In many respects the living systems acted as the incubator’s thermostat. It is not surprising that this facility for living systems was translated into the machine. The invention of the thermostat represents one of the first examples of first order cybernetics systems and one of the first when humans developed (semi) autonomous technology to care for other living systems.
The two incubators are:
Compaostcubator – The heat for the incubator was generated from a compost pile decomposing in the centre of a clay/mud structure providing the heat needed for the (sometime human) cells grown in tissue culture flasks which were positioned in specially crafted compartments. This was part of a series of an artistic meditation loosely based on the story of the Golem (which literally means crude, unshaped or raw) and which explored the “alchemy like” transformation of different materials into substrates with the ability to support and act on life. In the 16th century story of the Golem, an animated being was created from non-living material to serve and defend part of a population, an attempt to destabilise the prevailing logic of the transformation of life into raw material for engineering ends. Our piece poetically restaged the creation of the Golem in order to touch upon some of the important lessons of the story: the creation of life from crude matter and human knowledge and the point that human hubris and life should not be mixed/ should not lead to an interference in life?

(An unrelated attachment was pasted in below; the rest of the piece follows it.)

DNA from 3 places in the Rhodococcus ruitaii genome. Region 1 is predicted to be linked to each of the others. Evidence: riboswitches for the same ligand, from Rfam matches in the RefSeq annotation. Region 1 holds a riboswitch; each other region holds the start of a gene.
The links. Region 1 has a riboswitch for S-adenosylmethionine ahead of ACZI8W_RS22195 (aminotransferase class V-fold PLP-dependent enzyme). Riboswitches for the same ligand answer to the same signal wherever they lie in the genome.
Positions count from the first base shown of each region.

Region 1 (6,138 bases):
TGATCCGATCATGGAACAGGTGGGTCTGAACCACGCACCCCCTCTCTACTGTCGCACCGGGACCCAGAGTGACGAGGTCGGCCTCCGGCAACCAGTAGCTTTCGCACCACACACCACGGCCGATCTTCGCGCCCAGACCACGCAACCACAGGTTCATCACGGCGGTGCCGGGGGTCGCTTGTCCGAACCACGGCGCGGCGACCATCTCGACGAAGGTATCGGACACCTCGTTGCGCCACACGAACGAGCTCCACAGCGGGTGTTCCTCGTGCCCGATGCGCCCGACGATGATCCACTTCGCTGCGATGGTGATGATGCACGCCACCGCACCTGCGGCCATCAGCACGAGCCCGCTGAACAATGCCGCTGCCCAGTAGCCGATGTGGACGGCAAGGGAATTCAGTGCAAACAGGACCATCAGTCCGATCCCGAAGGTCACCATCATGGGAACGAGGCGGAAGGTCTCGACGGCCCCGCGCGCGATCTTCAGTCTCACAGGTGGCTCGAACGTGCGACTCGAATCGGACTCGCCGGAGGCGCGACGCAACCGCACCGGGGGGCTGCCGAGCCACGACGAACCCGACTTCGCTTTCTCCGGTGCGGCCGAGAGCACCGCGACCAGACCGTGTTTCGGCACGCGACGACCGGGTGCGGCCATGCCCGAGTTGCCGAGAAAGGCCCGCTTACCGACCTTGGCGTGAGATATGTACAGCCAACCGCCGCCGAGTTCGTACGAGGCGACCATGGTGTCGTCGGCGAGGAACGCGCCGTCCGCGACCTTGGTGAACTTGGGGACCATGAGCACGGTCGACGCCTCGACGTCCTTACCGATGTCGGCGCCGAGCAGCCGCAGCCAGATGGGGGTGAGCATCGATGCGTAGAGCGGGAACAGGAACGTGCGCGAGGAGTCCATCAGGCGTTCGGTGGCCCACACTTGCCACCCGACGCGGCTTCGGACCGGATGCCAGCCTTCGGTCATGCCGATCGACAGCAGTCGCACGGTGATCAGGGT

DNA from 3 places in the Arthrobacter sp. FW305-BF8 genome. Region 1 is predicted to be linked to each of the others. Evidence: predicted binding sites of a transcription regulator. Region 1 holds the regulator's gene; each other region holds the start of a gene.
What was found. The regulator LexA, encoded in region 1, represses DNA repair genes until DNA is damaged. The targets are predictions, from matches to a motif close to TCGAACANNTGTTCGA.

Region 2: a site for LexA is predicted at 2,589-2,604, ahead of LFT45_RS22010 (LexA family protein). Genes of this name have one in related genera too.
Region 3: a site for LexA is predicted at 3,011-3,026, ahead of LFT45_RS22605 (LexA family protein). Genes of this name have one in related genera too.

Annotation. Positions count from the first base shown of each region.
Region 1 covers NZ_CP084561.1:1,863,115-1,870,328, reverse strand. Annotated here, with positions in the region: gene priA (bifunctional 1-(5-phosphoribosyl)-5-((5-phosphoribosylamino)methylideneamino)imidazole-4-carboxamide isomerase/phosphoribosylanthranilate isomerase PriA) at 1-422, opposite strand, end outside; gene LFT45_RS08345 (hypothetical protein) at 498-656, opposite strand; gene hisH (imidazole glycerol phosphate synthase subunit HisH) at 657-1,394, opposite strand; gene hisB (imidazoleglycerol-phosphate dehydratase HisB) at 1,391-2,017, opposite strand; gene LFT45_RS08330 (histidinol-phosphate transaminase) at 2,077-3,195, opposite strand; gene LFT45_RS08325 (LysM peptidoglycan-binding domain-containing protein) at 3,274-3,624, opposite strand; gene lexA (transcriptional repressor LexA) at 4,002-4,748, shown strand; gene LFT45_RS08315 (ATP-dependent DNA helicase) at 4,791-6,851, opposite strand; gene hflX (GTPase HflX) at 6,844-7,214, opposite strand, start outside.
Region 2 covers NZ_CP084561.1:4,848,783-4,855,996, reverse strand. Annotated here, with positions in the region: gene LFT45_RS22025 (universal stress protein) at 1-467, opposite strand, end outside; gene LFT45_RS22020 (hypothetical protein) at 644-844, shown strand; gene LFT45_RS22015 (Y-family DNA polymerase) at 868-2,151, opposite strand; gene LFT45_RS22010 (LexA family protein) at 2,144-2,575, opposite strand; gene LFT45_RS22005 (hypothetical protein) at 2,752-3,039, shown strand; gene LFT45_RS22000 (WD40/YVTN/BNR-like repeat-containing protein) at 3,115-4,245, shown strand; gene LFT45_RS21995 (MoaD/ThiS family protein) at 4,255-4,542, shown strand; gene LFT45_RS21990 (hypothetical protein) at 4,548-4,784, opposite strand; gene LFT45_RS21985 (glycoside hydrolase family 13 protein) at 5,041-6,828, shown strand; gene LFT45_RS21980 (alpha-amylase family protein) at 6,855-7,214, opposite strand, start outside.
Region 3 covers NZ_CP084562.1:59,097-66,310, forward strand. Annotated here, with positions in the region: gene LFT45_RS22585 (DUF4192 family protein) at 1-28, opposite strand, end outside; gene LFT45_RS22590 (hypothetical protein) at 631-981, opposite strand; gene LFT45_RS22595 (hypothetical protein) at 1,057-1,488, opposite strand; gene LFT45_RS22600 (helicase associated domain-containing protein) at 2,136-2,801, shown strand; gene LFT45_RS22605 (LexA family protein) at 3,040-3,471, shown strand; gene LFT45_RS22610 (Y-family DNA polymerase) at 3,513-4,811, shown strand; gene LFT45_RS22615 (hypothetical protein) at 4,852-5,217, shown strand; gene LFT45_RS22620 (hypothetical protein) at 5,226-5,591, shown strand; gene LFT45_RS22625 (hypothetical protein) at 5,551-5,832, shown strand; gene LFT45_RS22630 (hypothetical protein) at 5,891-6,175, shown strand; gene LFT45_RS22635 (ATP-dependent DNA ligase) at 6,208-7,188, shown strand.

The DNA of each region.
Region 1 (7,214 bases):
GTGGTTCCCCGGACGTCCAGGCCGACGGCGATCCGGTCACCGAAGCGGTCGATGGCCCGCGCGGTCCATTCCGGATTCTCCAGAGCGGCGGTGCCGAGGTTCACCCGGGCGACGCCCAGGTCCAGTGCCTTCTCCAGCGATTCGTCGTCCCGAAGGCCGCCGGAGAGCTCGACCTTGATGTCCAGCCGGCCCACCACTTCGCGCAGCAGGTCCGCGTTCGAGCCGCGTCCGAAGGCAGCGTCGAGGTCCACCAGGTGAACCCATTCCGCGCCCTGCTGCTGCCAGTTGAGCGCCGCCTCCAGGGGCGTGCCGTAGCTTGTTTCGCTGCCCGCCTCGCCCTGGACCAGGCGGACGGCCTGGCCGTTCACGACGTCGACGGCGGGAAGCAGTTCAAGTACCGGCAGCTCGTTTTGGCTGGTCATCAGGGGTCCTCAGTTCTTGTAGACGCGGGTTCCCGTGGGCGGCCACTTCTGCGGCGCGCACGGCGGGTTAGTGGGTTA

The hivecubator followed studies showing that bees are fastidious at maintaining the beehive at temperatures between 32-36ºC and also seem to regulate CO2 between 0.10 and 4.25% so the beehive can operate as an incubator in which cells can be grown. The bees function as a living incubator to maintain and grow cells, semi living fragments of bees’ bodies.
These two living systems staged in the gallery had to take care of disassociated living fragments (tissue cell, and cell lines) growing in a plastic tissue culture flask, thereby moving away from notions of control, optimisation, computation and information, to those of kinship, interdependence, multispecies ecologies and genome instability. When during the exhibition, the beehive incubator was attacked by wasps, the dead bees became food for the compost incubator; which in turn, at least in theory, provided heat for the cells in the tissue culture. Our hands bled from making the clay structure in which to host the compost; and our blood was consumed by flies hovering around the compost. It smelled, it was somewhat chaotic, it was unstable, it was alive!
[i] From an interview with Oron Catts: http://www.sbs.com.au/blogarticle/107961/the-taste-of-test-tubemeat June 2008.
The Tissue Culture and Art Project